This winter that’s coming soon,
      Eating away the cliffs 
Along the Tyrrhenian Sea,
      Is going to be the final 
Winter of all. Be mindful.
      Take good care of your household.
The time we have is short.

Thirst, specifically, was my introduction to Mary Oliver’s poems.

A single word that can indefinitely clutch and hold any grieving person’s thoughts.

Last month Mary Oiver herself stepped “through the door full of curiosity, wondering: what is it going to be like, that cottage of darkness?”

On that March 4th, the Reverend explained at the time that this collection of poems, sun gold-glanced deep blue waves on its cover,  arose from the author’s own roiling loss of a partner.

I did not know that Mary Oliver’s words would become my constant companions, within and without.

First, just a few weeks later that March, came “A Pretty Song”–more of a prayer than a song, spoken at a dark mahogany podium as my breaking heart got the better of my wavering words.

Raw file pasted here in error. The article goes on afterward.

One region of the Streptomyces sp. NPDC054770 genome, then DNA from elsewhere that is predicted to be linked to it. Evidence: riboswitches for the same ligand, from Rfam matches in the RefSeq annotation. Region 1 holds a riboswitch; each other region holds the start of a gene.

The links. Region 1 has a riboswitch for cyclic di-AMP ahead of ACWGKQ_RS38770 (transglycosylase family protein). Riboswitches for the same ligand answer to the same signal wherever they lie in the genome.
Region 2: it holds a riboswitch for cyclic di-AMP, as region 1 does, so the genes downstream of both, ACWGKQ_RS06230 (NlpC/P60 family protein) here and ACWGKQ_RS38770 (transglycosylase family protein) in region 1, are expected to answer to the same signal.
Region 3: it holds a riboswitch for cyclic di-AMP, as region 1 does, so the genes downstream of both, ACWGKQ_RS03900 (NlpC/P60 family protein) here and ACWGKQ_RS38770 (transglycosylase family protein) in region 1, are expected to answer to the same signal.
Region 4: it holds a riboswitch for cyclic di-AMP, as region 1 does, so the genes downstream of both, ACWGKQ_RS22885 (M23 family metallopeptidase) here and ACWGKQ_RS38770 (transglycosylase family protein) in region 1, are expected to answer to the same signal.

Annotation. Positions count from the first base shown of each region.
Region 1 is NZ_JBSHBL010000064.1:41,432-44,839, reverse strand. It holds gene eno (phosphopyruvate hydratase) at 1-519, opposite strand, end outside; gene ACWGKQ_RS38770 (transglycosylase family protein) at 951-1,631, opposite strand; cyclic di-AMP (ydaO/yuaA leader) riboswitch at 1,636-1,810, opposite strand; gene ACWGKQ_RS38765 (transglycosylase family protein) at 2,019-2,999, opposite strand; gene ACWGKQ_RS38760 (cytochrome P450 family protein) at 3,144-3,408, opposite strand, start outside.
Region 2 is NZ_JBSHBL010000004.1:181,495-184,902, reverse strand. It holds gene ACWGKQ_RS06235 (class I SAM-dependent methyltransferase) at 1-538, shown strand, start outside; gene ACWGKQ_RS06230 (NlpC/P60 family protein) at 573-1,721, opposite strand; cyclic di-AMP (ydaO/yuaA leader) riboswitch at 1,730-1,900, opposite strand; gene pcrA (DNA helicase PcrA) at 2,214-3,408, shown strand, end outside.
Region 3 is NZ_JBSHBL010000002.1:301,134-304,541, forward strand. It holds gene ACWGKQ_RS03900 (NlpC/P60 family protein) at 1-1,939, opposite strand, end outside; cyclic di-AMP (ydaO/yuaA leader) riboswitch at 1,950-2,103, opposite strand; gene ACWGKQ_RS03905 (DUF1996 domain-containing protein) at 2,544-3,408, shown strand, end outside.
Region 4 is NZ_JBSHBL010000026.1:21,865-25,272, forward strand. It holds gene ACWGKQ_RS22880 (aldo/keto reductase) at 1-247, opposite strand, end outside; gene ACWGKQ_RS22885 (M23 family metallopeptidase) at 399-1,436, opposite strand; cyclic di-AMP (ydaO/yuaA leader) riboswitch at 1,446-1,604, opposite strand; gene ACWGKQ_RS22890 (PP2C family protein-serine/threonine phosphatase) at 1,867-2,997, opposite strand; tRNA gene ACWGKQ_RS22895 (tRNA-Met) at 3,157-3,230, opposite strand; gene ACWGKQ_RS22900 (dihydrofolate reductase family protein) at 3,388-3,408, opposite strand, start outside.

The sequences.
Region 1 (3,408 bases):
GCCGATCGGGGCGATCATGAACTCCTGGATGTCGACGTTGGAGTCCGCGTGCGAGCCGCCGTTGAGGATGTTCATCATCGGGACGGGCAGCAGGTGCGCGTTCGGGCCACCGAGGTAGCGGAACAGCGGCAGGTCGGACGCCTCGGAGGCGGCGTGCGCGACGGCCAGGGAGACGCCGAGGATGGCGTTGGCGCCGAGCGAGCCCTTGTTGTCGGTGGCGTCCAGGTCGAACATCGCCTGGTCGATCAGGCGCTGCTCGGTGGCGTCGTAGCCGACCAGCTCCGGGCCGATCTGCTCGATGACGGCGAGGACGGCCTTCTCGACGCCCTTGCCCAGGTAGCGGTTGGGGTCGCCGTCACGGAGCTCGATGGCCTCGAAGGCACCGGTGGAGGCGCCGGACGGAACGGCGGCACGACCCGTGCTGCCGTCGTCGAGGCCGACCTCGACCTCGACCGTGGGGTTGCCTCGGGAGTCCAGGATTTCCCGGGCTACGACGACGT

And I say to my body: grow thinner still.
And I say to my fingers, type me a pretty song.
And I say to my heart: rave on.

Breathe, breathe,” I still heard Rev’s comforting voice to my right.

The seasons rounded back to winter and I was with my daughter for another service of remembrance, this time an alumni service on her campus, where a rabbi read In Blackwater Woods:

Every year
everything
I have ever learned

in my lifetime
leads back to this: the fires
and the black river of loss
whose other side

is salvation,
whose meaning
none of us will ever know.
To live in this world

you must be able
to do three things:
to love what is mortal;
to hold it

against your bones knowing